How Changes to Ontario’s Personal Property Security Act Affect’s Debtors

Where Oh Where Is My Debtor? Recent Changes to the Ontario Personal Property Security Act
Only thing certain in the life is “change”, for good, bad or for nothing but change always comes.  This is the case with the  recent amendments to the Ontario Personal Property Security Act R.S.O. 1990 c.P.10 (the “Ontario PPSA”) that came into force on December 31, 2015.

The changes to the act were suppose to make it easier for for determining the location of debtor but does it really serve this purpose.  Location of where the debtor is based is important in securing debt and calling on any collateral.

Under the Old Rules, Ontario Personal Property Security Act stated that the laws of jurisdiction were based on where the debtor was located, at the place of business. The act sufficiently was enforceable on those who only had one business location.

The problem arouse when the debtor didn’t have a business address, than his principal place of resident would be consider his address.

Or when the debtor had multiple locations, according to the act, businesses with multiple locations, the debtor debtor was deemed to be located at chief executive office.

The main issue was that in the Old Rules the terms “chief executive office” and “principal place of residence” were not defined. There was a loophole of sort when debtor was incorporated in one jurisdiction but had a place of business in another province. The secured parties in these situations had no choice but to register the debt under the personal property security legislation in multiple locations (both provinces).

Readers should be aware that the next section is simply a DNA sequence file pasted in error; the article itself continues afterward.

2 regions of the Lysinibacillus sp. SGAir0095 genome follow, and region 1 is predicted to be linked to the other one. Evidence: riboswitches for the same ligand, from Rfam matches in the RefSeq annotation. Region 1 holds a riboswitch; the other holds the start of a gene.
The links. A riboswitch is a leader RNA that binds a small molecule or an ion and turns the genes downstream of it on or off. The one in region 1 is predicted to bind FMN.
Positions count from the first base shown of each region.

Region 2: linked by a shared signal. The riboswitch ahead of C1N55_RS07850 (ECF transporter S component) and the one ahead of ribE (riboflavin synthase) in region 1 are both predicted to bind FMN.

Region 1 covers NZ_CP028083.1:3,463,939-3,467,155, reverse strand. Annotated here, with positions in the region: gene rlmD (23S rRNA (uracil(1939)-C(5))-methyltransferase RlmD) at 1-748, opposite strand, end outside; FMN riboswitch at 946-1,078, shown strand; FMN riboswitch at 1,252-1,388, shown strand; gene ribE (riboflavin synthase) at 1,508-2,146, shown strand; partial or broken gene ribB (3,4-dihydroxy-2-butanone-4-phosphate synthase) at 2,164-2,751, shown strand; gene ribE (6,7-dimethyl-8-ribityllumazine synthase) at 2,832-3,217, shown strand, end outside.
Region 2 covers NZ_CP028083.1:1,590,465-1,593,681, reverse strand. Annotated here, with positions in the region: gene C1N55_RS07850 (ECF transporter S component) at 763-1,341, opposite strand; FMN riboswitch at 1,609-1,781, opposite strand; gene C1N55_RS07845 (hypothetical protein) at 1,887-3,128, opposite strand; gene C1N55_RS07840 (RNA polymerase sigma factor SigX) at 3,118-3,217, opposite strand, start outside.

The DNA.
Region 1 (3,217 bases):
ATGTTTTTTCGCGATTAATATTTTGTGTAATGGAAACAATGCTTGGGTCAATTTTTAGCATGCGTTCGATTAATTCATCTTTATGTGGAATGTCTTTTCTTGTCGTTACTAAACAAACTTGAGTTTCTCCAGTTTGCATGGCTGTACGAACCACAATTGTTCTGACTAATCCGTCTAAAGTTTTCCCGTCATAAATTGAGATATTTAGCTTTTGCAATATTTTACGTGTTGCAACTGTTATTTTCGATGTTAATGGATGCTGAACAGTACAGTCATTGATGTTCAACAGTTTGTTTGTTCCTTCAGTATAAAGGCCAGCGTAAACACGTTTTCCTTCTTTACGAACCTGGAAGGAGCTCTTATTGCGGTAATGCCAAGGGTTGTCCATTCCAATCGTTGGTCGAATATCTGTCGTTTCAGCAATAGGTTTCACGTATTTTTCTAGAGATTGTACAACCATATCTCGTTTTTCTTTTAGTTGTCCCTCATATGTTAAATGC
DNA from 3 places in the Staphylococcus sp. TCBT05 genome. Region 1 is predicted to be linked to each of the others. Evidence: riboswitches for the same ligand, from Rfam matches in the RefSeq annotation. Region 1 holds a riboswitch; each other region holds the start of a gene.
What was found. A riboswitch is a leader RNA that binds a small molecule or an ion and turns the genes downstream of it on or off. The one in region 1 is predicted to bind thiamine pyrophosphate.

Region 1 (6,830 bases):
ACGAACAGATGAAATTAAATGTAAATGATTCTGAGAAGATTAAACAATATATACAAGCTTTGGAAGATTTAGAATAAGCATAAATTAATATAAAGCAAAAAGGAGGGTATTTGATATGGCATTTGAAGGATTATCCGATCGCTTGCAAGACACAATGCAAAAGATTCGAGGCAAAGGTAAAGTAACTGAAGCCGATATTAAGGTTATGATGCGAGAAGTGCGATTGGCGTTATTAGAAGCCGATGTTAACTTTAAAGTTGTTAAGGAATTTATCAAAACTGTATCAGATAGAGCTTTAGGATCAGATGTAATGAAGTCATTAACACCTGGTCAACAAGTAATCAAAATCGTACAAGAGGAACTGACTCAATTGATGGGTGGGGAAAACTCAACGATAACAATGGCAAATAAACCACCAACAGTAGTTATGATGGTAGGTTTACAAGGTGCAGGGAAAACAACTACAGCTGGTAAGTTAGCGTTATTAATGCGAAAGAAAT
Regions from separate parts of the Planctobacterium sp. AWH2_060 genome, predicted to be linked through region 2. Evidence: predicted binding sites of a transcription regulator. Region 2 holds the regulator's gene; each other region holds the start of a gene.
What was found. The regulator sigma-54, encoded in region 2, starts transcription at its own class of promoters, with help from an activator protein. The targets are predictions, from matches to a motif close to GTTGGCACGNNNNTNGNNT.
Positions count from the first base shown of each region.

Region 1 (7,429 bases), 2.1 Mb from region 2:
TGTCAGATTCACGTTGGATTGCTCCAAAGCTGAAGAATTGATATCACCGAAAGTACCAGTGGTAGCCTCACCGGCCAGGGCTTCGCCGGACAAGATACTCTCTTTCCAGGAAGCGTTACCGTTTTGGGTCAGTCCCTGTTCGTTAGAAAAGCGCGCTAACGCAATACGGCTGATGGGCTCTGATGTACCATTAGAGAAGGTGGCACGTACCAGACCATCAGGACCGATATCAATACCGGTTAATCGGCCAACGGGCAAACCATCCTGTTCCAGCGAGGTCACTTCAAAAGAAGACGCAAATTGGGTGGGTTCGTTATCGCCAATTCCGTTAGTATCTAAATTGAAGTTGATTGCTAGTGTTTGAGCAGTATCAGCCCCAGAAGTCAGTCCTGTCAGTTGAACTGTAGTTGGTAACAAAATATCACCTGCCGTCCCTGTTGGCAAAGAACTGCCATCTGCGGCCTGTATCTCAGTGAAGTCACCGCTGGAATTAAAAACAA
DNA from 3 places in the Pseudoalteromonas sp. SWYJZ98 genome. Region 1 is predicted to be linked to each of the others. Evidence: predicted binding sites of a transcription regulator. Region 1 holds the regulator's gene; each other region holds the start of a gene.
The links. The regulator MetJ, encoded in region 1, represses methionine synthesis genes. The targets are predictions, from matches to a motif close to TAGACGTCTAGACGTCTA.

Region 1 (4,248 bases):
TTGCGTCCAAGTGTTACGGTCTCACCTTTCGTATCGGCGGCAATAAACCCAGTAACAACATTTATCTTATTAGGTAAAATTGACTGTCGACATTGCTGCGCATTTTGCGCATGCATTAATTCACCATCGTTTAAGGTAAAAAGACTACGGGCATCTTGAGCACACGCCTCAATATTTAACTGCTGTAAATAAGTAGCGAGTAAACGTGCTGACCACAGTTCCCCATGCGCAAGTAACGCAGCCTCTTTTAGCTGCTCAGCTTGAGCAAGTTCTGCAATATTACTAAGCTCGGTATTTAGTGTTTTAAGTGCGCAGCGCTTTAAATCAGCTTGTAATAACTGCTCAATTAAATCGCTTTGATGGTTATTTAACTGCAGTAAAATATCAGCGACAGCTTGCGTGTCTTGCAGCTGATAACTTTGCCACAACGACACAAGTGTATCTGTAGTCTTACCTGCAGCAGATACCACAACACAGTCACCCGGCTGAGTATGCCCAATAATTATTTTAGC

In 2006, the Province of Ontario decided to amend Ontario PPSA but other provinces didn’t follow.  On December 31, 2015 Ontario’s PPSA came into force.

Since other province didn’t follow, Instead of making things clear, the Games of Thrones has started.

The New Rules

Under the new rules (the “New Rules”), the location of the debtor depends on the type of debtor and on information available in the public records or in the debtor’s constating documents.

What Does It All Mean? A Simple Example of the New Rules

The debtor is a corporation incorporated under the laws of the Province of Alberta with a small office in Edmonton, but with all of its senior management in a Toronto office. The Alberta corporation has granted to the secured party a security interest in all of its accounts receivable from its customers located all across Canada. The Old Rules (based on the location of the chief executive office) required the secured party to register its financing statement and to search against the Alberta corporation under the Ontario PPSA. Under the New Rules (based on the province where the debtor was incorporated), the secured party is only required to register against the Alberta corporation and to search under the personal property security legislation in the Province of Alberta in order to protect its security interest in the Alberta corporation’s accounts receivable. However, for the reason discussed below, the secured party may also want to register and search against the Alberta corporation under the Ontario PPSA.

“Lost in Transition”: The Transitional Rules

What if you are a secured party who has a security agreement that was entered into before December 31, 2015? What if you registered a financing statement against the debtor under the Ontario PPSA before December 31, 2015 with respect to collateral covered by the New Rules, such as accounts receivable? What are you supposed to do in order to protect your security interest in this collateral?

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